Exercise as it relates to Disease/Decline in physical activity among biracial adolescent girls

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This is an analysis of the journal article “Decline in Physical Activity in Black Girls and White Girls During Adolescence” by Kimm et al, published in the New England Journal of Medicine (2002).[1]

What is the background to this research?[edit]

Physical activity is defined by the World Health Organisation (WHO) as being “any bodily movement produced by skeletal muscles that requires energy expenditure…” and it is an essential component for a healthy life as it prevents against chronic diseases and obesity,.[2][3] Evidence suggests that physical inactivity accounts for 6% of coronary heart disease, 7% of type II diabetes, and 10% of breast cancer and colon cancer diagnoses.[4] It is also said to be the cause of 9% of premature deaths and caused 5.8 million of the 57 million deaths in 2008.[4] With much of the population living an inactive lifestyle it presents a major public health concern.

If physical inactivity were to be reduced by 10%, more than 533, 000 deaths could be adverted each year, and being a highly modifiable factor, efforts should be made on educating society to live a physically active lifestyle from a young age.[4] Lifestyle factors such as sedentary forms of employment and transport, as well as the introduction to technology can be noted as influences for the high prevalence of physical inactivity.[5]

The decrease of physical activity in adolescent girls is particularly worrying as the sharpest decline is noticed between the ages of 9-19 as shown in the study by Kimm et al, and is the age where future habits are typically made.[1]

Where is the research from?[edit]

Kimm et al,[1] conducted this research as part of The National Heart, Lung, and Blood Institute Growth and Health Study where participants were recruited from schools in the San Francisco area, Cincinnati, and also from a health maintenance organization located in Washington D.C.

What kind of research was this?[edit]

The research was conducted as a multicentre prospective cohort study involving the use of the Habitual Activity Questionnaire (HAQ) to collect the required information. This is a different approach compared to other studies that used accelerometers to measure physical activity levels in adolescent girls,.[6][7] However, the use of the HAQ was convenient considering the length of the study.

What did the research involve?[edit]

A total of 1213 black girls and 1166 white girls were studied over a 10-year period, with the first year of the study beginning when the girls were 9–10 years old, and completing when the girls were 18–19 years old. The overall follow up rate was 89% by the completion of the study, consisting of 91% of the black girls and 88% of the white girls that initially began the study. The cohort were required to complete the questionnaire in the years 1, 3, 5, 7, 8, 9, and 10 of the study which was used to identify the amount of physical activity each subject completed per week other than physical education classes undertaken as part of the school curriculum. Therefore, the questionnaires were used to collect information on the leisure-time physical activity of each participant that required the use of more energy than those activities of daily living. Two sample T tests, X2 tests, or Wilcox two-sample tests were used in order to examine the effects of racial differences in descriptive differences.[1] To assess whether there were changes from years 1-5 to 5-8 in physical activity levels, race-specific longitudinal generalized estimating equations were used.[1]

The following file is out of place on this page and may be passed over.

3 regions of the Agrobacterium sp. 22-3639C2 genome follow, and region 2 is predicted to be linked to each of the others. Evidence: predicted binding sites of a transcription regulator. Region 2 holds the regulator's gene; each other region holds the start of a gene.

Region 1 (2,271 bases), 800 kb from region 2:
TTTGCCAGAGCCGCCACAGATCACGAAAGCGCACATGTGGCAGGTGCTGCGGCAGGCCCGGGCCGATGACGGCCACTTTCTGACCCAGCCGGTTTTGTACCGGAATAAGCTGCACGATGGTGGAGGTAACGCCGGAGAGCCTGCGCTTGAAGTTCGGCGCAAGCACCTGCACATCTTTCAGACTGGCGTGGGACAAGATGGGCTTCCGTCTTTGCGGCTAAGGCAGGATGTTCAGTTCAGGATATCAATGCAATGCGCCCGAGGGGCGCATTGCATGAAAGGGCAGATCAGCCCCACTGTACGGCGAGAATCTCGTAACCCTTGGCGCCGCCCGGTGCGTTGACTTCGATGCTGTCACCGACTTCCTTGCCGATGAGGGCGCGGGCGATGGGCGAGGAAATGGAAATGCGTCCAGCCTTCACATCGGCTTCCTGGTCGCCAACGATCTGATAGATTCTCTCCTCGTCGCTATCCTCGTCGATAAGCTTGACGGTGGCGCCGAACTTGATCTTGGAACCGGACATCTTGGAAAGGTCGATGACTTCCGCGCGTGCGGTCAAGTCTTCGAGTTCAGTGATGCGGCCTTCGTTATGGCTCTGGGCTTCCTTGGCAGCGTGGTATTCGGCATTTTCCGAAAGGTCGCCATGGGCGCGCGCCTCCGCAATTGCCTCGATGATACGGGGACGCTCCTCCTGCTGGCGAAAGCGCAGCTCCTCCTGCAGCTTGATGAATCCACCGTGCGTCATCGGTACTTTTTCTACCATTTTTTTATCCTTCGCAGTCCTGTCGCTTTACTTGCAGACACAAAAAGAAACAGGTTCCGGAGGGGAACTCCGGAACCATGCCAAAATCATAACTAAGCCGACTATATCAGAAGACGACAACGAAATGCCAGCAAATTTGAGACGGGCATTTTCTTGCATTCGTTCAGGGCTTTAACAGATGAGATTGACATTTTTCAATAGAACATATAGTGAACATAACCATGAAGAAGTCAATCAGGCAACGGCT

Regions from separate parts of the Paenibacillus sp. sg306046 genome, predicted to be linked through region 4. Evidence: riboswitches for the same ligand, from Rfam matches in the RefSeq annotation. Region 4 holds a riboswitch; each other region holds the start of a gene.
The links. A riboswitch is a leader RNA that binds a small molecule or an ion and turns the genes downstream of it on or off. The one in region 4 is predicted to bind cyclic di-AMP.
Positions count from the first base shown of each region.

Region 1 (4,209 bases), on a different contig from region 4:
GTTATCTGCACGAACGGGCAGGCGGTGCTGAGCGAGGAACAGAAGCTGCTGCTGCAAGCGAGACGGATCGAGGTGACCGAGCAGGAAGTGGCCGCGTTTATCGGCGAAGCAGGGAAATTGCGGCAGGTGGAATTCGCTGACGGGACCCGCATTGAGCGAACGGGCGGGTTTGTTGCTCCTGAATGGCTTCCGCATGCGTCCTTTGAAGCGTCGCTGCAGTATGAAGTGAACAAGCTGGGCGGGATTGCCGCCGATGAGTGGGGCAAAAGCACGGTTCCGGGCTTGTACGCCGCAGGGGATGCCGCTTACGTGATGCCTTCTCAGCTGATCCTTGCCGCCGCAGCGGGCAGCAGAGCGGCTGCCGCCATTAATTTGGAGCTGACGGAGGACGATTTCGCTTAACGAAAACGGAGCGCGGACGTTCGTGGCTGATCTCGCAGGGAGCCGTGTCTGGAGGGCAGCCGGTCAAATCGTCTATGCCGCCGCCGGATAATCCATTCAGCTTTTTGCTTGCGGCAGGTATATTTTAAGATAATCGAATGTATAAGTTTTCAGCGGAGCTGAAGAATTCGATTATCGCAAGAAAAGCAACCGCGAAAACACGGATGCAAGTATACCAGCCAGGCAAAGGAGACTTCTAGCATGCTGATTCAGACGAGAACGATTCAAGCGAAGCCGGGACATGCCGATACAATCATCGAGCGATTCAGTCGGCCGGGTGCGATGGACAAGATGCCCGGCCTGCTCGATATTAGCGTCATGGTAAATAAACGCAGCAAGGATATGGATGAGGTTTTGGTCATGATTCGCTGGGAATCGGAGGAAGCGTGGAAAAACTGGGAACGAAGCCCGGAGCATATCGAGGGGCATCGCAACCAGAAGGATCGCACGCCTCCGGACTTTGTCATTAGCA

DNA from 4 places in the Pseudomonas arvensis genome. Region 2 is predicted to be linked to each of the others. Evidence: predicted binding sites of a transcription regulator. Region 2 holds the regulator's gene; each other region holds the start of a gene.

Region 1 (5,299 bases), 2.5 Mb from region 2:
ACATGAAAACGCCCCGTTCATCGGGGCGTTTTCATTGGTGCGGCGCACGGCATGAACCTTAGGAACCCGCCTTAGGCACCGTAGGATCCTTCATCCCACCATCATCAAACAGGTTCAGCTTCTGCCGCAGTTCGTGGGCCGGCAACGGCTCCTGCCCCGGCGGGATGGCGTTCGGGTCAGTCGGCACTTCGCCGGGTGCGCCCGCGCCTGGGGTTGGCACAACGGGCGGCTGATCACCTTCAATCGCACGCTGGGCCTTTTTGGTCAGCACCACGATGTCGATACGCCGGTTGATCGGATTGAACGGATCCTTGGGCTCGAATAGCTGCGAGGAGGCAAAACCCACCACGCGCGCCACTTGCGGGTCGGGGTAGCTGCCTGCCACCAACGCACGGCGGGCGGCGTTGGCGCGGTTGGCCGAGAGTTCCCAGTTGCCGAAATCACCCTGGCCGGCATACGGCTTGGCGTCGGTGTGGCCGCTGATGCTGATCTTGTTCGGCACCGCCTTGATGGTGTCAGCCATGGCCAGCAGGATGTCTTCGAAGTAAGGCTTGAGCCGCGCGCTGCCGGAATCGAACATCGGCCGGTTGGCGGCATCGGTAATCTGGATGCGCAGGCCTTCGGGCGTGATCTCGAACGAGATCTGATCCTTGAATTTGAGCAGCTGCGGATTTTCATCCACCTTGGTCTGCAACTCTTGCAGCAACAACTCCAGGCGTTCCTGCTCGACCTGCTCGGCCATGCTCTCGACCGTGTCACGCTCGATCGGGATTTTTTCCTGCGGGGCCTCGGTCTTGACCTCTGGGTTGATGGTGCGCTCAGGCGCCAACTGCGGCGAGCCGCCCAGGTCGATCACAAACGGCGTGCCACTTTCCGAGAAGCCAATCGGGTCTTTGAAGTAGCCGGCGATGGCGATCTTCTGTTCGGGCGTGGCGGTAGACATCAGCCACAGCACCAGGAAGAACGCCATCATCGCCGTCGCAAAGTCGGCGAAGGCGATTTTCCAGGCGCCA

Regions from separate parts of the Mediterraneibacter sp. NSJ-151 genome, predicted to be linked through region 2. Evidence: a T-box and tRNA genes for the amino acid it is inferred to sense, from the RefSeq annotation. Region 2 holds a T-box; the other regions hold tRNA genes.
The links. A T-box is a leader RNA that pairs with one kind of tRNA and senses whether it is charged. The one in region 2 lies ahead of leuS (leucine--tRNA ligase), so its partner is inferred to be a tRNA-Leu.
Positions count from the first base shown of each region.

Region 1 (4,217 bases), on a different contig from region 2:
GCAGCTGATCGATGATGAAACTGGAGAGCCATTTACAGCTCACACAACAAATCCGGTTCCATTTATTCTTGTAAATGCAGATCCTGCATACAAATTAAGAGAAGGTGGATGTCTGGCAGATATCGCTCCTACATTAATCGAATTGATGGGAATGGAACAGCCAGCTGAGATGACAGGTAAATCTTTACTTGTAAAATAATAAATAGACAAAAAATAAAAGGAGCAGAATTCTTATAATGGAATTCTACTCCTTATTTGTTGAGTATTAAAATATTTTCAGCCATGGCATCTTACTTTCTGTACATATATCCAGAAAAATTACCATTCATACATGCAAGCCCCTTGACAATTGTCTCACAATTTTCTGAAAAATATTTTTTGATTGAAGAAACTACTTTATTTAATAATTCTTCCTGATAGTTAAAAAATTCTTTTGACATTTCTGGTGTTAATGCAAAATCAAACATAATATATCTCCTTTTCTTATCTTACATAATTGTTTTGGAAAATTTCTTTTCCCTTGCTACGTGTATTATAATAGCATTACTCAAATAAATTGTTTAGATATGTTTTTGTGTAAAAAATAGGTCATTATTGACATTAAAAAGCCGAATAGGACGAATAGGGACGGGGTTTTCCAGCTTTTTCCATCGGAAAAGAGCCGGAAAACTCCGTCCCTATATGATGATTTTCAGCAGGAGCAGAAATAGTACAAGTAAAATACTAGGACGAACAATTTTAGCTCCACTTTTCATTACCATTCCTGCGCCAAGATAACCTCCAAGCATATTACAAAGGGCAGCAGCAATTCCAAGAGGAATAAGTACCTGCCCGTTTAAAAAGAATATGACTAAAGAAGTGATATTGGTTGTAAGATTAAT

Year of study Age (years) HAQ Completion
1 9-10 Yes
2 10-11 No
3 11-12 Yes
4 12-13 No
5 13-14 Yes
6 14-15 No
7 15-16 Yes
8 16-17 Yes
9 17-18 Yes
10 18-19 Yes

What were the basic results?[edit]

This study [1] found that the levels of physical activity decreased drastically in the adolescent cohort with the steepest decreases occurring in the year 5-8 section of the study. Over the course of the 10-year study, median physical activity decreased by 83% as a cohort. A reduction in physical activity was most predominately seen in the cohort of black girls with 56% reporting no habitual physical activity by 15–16 years of age, compared to 31% of white girls. The black cohort were reported as also having a higher body mass index (BMI) than that of the white girls, with the study concluding that heavier black and white girls participated in less physical activity than less heavy girls. This is a reason for the differences between the two racial cohorts as black girls had the higher BMI scores and less physical activity levels. Pregnancy in black girls and smoking cigarettes in white girls were also identified as a risk factor that lead to a reduction in physical activity participation.